top of page
  • by Eli Moore Traffic Attorney

5 Steps to Driving Safely This Holiday Season

More car accidents happen between Thanksgiving and New Year's than at any other time of the year. Drinking, feeling time pressured, experiencing rage when facing traffic jams, and being distracted by a busy season of festivities can lead to deadly consequences. Keep these cautions in mind to ensure you drive safely and legally during the holidays.

1. Never drive after drinking and always assume that others on the road may be drunk. When socializing with friends and family, decide in advance who will be the designated driver and make sure he or she stays sober. If you are a party host, have a non-alcoholic beverage on hand for all designated drivers. And don’t let any guest leave a party with a driver whose judgment seems impaired. Be sure to talk to your teenager before he or she heads to a holiday gathering to make sure there is a plan for how to get home safely. Either there needs to be a designated driver who will stay sober throughout the night or your teen needs to have the phone number of a car service or an Uber or Lyft app for the return ride home.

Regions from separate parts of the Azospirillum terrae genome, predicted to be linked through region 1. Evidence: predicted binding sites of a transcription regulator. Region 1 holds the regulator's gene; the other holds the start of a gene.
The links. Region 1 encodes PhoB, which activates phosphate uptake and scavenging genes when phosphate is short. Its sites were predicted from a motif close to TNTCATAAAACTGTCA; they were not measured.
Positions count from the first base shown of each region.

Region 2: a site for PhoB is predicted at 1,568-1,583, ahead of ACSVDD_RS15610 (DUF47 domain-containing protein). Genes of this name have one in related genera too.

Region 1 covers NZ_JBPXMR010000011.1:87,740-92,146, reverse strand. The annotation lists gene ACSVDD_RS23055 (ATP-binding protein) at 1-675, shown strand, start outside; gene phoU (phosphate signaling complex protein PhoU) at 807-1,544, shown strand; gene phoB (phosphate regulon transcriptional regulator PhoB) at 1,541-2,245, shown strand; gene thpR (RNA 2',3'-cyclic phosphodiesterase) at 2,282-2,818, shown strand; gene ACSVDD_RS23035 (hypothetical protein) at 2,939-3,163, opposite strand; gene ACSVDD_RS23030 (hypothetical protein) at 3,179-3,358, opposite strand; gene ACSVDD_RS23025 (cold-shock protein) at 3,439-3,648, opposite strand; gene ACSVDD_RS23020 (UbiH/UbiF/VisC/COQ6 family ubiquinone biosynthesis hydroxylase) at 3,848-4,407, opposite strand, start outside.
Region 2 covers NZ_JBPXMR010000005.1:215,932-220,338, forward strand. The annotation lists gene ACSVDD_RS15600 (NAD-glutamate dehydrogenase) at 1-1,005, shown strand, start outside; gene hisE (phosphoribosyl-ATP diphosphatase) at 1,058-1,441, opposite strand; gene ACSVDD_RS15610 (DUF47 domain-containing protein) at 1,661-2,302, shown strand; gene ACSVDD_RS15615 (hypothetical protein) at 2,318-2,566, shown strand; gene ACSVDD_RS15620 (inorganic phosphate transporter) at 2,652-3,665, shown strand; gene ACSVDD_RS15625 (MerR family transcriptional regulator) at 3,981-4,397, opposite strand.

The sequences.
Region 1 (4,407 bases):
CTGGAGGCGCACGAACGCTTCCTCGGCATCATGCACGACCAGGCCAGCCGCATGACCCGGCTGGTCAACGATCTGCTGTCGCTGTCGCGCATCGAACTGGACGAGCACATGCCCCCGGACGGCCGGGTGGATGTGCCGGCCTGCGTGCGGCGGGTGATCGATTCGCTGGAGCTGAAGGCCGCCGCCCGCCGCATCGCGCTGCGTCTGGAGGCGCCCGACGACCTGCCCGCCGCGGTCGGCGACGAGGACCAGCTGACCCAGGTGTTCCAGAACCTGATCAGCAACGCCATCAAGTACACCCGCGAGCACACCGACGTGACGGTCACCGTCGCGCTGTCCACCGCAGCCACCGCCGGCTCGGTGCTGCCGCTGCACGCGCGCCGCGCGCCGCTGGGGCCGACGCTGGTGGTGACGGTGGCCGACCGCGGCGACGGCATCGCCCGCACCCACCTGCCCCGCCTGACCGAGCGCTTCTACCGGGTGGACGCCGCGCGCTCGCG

2. Give yourself extra time when traveling. Most of us are even more rushed than usual during the holidays and don’t leave ourselves enough time to get from place to place. It's a given that there are plenty of grid alert days in New York City between Thanksgiving and New Year's and suburban roads and highways are also more traffic jammed. Plan for delays so you don't need to feel frantic about arriving on time. Giving yourself added time will prevent you from feeling the impulse to drive beyond speed limits and enable you to be more alert to other drivers who may be intoxicated, highly impatient and a menace on the road.

3. Don’t text or talk on the phone while driving. Take advantage of new phone apps that prevent you from getting notifications while driving. If you need to connect with friends or family about plans, contact them before you get on the road. And, if you'll be taking a long road trip, stop at gas stations or fast food restaurants to make your calls or send your texts.

4. Navigate parking lots and garages with caution. Holiday shoppers are in a rush which means parking lots become even more dangerous as cars pull out in a hurry. If you can, park on the outskirts of a lot where there will be fewer cars pulling in and out. And, no matter where you’re parked, look behind you as you pull out of a spot and drive slowly through the garage or lot, so you can be on the alert for those who are pulling out.

5. Stay calm and focus on enjoying the spirit of the holidays. Rather than get stressed about gift shopping, party hopping, or family feuds during holiday get-togethers, try to stay zen and appreciate the fortune of celebrating yet another of holidays with family, friends, and colleagues.

Happy Holidays!

bottom of page